Issue 229 of SOCIALIST REVIEW Published April 1999 Copyright Socialist Review

Power and prejudice

How do we defeat racism? The report over Stephen Lawrence's murder and the police investigation tries to put forward solutions but fails to locate the real source of racism and how it can be fought, argue Weyman Bennett and Beccy Reese
Strike at Grunwick's textile factory gained working class solidarity

Following the Macpherson report into the murder of Stephen Lawrence, the Economist magazine described the police as racist, incompetent and untrustworthy. The acceptance in the report that the police are institutionally racist is a big step forward. It is testimony to the widespread anti-racist feeling in the rest of society that institutionalised racism is now recognised. The report also talks of the incompetence of the police. But the acknowledgement of racism and incompetence only goes a small way towards explaining the circumstances which led to Stephen's murder, or the reasons why the murderers were never brought to justice.

Doreen Lawrence said of the report, 'It has only scratched the surface. It has not gone to the heart of the problem.' Macpherson was clearly shocked by the levels of police racism against black people. But his report fails to explain how racism has developed in Britain. He doesn't describe the influence of fascist organisations in south east London where Stephen was killed, nor does he look at the role that trade unionists and anti-racists have played in challenging racism.

To examine the murder of Stephen Lawrence and the lack of response from the police requires a political and historical analysis winch explains the racism and poverty that existed in the area at the time of his murder, and the role of the police. This cannot be explained without looking at the changing attitudes to racism over the last 40 years and how these changes have been linked with anti-racist and anti-fascist struggles.

The institutionalised racism of the police is not accidental. It reflects the fact that the structures of society are so organised as to deny black people equal treatment with whites. Jack Straw implies that the police are no more racist than any other institution in society when he says it's up to every institution to change in the fight against racism. This ignores both how racism comes to exist and how it is challenged within institutions. On the demonstration to close the fascist British National Party headquarters at Welling in October 1993, there were teachers, council workers, postal workers and other workers and trade unionists. The police were also present, but their role was quite different. Their aim was to prevent the demonstrators closing the BNP headquarters and to attack the march. Whereas the march was a powerful display of black and white unity and was part of breaking down racist attitudes in society, the effect on members of the police force was likely to be the opposite. They were there to defend the fascists' headquarters, allowing them to peddle their racist filth in south east London. Racism within the police force is a consequence of the role of the police within society.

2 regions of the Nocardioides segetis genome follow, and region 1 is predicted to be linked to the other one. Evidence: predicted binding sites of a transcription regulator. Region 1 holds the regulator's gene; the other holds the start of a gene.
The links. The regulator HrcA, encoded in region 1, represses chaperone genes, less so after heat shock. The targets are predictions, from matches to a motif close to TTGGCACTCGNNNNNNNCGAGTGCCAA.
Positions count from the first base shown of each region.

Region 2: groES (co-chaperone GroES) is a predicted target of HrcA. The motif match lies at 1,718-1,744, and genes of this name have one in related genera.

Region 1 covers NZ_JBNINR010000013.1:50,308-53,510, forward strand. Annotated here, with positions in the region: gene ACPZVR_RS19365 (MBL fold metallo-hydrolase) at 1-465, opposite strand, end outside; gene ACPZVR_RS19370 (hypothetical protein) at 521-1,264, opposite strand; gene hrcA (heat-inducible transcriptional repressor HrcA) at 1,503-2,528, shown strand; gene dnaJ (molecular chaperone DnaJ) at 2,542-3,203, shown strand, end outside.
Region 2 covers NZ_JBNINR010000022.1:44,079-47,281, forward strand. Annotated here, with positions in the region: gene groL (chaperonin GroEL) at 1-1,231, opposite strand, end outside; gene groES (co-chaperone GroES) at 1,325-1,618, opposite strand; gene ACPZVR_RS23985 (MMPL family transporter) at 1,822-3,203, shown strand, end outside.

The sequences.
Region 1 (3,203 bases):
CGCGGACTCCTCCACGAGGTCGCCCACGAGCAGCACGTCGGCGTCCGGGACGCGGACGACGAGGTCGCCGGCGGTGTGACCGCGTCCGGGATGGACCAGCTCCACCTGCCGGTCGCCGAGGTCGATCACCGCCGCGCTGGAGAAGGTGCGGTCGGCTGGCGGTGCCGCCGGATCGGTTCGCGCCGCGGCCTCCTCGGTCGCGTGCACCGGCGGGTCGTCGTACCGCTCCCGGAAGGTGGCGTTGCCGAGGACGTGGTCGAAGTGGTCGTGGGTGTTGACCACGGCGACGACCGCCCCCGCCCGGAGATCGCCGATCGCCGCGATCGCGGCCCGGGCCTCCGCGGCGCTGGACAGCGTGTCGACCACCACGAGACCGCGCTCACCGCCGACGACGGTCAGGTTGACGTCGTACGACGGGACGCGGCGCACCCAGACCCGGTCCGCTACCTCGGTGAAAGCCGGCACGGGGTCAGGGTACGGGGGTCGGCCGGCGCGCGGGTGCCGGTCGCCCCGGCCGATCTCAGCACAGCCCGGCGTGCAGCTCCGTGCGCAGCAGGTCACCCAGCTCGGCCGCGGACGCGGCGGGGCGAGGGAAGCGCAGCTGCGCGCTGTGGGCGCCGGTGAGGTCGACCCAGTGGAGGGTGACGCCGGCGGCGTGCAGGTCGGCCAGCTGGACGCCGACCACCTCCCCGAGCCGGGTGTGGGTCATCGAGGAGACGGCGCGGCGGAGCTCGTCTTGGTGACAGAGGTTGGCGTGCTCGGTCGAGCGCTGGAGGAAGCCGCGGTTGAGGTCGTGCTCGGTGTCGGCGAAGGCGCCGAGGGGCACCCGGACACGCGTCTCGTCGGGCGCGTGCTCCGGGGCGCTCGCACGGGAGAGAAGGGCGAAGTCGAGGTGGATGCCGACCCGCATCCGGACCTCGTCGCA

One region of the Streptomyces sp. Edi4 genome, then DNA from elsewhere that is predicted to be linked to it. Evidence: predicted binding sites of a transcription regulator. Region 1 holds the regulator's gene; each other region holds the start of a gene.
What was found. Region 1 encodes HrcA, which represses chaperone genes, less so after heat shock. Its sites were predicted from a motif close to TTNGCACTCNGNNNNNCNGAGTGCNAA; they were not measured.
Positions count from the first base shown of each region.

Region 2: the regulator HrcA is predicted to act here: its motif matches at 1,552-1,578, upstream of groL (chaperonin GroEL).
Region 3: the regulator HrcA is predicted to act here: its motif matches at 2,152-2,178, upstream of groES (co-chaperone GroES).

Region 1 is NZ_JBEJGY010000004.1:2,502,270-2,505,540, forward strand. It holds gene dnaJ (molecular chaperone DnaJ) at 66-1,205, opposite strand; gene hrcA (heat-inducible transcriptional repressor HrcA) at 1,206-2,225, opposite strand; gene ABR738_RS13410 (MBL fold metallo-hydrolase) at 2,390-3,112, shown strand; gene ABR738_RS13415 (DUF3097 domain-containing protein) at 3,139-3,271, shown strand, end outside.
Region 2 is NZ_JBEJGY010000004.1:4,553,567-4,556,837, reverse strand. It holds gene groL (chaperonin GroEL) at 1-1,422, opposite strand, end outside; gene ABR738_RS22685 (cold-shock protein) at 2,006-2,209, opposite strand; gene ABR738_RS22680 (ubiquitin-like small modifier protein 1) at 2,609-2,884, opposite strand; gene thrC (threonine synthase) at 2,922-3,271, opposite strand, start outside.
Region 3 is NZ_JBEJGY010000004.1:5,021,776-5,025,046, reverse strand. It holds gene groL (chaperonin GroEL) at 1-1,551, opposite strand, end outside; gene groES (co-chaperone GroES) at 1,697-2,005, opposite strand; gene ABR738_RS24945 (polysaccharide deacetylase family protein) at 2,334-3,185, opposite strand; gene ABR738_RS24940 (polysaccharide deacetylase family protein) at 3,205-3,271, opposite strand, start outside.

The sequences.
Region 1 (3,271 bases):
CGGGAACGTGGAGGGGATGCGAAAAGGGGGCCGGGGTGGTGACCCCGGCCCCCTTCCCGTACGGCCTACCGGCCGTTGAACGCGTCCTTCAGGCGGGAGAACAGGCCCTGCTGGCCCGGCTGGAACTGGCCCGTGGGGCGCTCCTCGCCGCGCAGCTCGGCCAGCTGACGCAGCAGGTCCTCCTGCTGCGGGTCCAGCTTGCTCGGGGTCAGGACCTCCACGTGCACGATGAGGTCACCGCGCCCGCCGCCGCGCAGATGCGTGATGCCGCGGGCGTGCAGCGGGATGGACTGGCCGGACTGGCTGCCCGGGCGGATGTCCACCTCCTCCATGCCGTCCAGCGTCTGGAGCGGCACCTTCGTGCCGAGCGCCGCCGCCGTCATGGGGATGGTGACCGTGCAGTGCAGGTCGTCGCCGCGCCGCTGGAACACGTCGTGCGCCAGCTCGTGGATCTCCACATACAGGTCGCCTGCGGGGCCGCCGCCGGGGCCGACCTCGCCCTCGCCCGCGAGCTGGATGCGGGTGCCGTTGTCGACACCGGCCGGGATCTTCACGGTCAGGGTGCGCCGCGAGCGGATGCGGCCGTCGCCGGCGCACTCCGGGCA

Why has the question of institutionalised racism come to the forefront? Since the end of the 1970s it has been the predominant form of racism in this country. There has been a decline of 'popular racism' in the form of upfront racist remarks, racist jokes and stereotypes, and racist attitudes. In 1955, 83 percent of white people said they would mind if a relative married a black or Asian person. By 1986 this had fallen to 66 percent and by 1996 the figure was 22 percent. This clearly shows a shift in attitudes towards black people because, although racism divides people, living in the same areas, going to school and working together also forces people together. Some 96 percent of black people live in large urban areas. The majority of black people in this country are semi-skilled or skilled workers--they are an integral part of the working class. In the middle of the 1950s there were union motions calling for the exclusion of West Indian bus drivers from the country. By 1991 Jamaican born Bill Morris was elected leader of that same union, the TGWU. This is a consequence of the fights against racism that have taken place over the last 40 years.

The 1981 Brixton riots showed the confidence of black people and white anti-racists in confronting the police. They followed high profile police raids in black areas. The riots spread to many other cities across Britain. In Liverpool and Hull the riots were misnamed 'race riots'. But they were not fights between blacks and whites--they were class riots against rising unemployment and against the police. Throughout the 1980s and 90s the enormous political fights against the poll tax and the pit closures involved thousands of black and white workers fighting side by side. Also, there were a series of important fights against racism led by workers. One was in 1984 at the Longbridge car plant in Birmingham where workers struck to defend a black trade unionist who hit a racist supervisor.